Rotavirus-the winter sickness and diarrhea bug

The rotavirus is a very contagious virus that can result in severe sickness and diarrhea in infants and toddlers.

Gastroenteritis caused by the Rotavirus

Almost all children aged between 6 months and 2 years of age will experience gastroenteritis (inflammation of the stomach and intestines) due to infection with the rotavirus. Symptoms include severe vomiting and severe watery diarrhea. Stools will often have a milky muddy water color which can be lemon yellow to milky white with a strong smell.
The infection may be accompanied with a high-grade fever. If there are no complications, vomiting usually stops within the first 1~2 days, and diarrhea ceases within a week. Transmission is thought to occur by contact with contaminated feces (and/or vomit) passing to the mouth of another child- the fecal-oral route.


No specific antiviral therapy is available. Medicines are only prescribed to relieve the symptoms. It is important to maintain adequate fluid and easily digested food intake.
Hospitalization and/or I.V. fluid therapy may be required for patients who continue to vomit and/or are in a state of severe dehydration.

When treating your child at home

Nausea, Vomiting~ Do not force your child to eat if s/he is nauseous or vomiting.
Frequent intake of small amounts of fluids will prevent dehydration.
Please use anti-nausea drugs, if your child does not stop vomiting.

Diarrhea ~ Frequent and severe diarrhea can cause diaper rash. Gently wash the area around the anus with warm water every time when you change the diaper.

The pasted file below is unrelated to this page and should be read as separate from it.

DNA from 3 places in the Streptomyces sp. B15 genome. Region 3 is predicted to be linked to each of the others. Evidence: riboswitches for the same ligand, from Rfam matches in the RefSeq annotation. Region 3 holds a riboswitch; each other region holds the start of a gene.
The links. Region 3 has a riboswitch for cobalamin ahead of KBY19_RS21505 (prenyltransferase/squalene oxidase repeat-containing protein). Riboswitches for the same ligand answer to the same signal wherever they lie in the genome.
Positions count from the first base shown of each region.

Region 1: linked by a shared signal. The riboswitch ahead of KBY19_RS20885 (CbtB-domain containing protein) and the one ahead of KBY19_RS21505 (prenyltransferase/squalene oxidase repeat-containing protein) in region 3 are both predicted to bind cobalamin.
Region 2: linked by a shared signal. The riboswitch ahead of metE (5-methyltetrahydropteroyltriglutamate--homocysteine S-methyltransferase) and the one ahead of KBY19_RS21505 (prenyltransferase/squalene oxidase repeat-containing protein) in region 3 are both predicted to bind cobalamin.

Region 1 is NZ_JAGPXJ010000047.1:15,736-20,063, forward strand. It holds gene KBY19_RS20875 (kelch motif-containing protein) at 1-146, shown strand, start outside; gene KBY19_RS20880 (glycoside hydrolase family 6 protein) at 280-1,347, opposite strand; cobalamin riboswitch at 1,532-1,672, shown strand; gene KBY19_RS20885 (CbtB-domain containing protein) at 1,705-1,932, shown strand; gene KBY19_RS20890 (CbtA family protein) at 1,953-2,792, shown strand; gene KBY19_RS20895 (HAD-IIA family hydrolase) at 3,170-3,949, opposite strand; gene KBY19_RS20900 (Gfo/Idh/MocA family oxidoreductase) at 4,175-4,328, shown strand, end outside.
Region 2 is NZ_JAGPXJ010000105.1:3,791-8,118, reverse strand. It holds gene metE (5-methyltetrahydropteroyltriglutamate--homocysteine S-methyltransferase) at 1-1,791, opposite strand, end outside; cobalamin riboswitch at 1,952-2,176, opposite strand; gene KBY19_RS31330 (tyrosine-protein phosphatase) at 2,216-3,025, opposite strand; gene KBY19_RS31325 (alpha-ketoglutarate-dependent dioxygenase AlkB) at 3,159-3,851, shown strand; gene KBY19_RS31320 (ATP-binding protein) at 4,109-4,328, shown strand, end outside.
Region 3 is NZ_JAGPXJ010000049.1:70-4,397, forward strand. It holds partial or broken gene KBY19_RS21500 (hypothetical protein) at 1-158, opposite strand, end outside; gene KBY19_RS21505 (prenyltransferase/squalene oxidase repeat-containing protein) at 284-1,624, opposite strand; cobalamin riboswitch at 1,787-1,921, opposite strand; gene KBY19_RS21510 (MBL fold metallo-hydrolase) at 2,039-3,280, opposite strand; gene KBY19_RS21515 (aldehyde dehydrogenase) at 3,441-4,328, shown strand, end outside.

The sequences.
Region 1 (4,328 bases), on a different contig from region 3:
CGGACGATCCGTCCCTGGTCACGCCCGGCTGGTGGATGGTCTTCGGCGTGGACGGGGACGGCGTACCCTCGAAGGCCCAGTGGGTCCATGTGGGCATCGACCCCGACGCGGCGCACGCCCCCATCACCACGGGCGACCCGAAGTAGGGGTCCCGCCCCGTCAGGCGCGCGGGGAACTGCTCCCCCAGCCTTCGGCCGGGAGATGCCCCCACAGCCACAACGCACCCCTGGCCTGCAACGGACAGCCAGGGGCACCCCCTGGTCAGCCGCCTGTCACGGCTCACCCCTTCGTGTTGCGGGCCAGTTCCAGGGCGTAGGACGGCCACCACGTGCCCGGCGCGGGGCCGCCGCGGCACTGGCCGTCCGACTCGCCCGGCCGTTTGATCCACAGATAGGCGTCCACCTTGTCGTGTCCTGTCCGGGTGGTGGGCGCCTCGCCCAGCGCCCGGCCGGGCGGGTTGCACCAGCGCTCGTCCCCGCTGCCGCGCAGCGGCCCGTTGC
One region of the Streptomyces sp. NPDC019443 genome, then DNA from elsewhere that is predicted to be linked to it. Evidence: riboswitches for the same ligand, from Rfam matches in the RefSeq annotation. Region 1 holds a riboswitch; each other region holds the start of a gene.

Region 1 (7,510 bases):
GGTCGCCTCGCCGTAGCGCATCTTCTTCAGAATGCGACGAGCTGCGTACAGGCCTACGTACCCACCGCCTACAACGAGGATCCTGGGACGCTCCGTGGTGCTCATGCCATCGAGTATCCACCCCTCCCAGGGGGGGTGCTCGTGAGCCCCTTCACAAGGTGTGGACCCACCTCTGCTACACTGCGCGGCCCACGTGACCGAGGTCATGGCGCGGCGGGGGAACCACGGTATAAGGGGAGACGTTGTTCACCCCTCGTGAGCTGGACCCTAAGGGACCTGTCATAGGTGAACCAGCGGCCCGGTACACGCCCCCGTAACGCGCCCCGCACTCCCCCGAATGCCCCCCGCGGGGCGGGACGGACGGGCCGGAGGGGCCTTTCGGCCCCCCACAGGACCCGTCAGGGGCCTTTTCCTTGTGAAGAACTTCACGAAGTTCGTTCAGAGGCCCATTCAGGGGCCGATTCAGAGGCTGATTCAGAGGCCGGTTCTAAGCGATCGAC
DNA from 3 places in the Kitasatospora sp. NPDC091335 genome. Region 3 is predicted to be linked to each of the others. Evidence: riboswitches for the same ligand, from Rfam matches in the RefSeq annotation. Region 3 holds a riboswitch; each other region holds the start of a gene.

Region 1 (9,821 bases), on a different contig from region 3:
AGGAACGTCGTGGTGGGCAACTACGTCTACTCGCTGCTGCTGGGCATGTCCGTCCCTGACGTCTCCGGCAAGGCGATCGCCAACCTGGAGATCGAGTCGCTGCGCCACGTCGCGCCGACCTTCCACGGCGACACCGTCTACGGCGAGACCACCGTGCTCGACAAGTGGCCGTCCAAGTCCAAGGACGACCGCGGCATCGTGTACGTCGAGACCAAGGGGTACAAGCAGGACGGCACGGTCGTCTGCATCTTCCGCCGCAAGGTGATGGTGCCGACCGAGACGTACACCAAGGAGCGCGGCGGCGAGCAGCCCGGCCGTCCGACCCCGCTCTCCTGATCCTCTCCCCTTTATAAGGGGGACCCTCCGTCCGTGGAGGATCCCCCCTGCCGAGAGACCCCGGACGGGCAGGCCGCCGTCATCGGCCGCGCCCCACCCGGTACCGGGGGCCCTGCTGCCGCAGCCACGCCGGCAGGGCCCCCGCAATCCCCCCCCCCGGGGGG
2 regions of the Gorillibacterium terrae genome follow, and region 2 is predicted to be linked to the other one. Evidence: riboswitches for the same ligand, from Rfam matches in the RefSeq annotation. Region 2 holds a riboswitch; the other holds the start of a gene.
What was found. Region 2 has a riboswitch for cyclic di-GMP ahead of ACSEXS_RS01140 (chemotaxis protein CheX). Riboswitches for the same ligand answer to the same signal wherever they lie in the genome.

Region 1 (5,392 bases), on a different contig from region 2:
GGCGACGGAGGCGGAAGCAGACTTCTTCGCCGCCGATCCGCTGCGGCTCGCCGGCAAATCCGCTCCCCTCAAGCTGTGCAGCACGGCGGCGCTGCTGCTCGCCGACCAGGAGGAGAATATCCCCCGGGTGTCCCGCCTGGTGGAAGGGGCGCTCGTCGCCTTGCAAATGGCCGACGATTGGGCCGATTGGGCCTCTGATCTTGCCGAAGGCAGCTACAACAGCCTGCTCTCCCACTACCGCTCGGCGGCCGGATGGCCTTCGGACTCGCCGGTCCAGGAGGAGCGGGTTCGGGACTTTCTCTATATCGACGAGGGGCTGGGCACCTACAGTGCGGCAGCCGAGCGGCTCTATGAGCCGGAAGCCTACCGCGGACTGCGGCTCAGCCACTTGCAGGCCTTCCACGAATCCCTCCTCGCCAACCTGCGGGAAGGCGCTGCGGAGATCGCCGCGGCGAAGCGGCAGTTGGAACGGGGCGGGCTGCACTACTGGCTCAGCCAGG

Thoroughly washing and rubbing the area around the anus will worsen the situation.

Food and fluid intake~ Fluid intake is most important. Diluted isotonic water (like a sports drink), weakened tea or diluted apple juice are suitable. Don’t just give your child water or tea, try and add a little sugar or salt to the drink.
If your child does not have an appetite, s/he does not have to eat but fluid intake is important.

Infection control ~ Vomit and stools contain a lot of the virus and are highly contagious. Always thoroughly wash your hands after you change the diaper or clean up the vomit.

School or Day Care ~Your child can return to school or day-care after his or her appetite has returned, s/he is more energetic and only has 1 or 2 bowel movements a day.

When to seek further medical advice

When dehydration is severe, I.V. fluid therapy may be needed. If your child has the following symptoms please seek medical advice at once:
Difficulty maintaining fluid intake due to nausea
Dry lips and a dry mouth due to dehydration
Being pale and listless
No tears when crying
Infrequent urination and/or dark urine

Keiko Fukuyama M.D.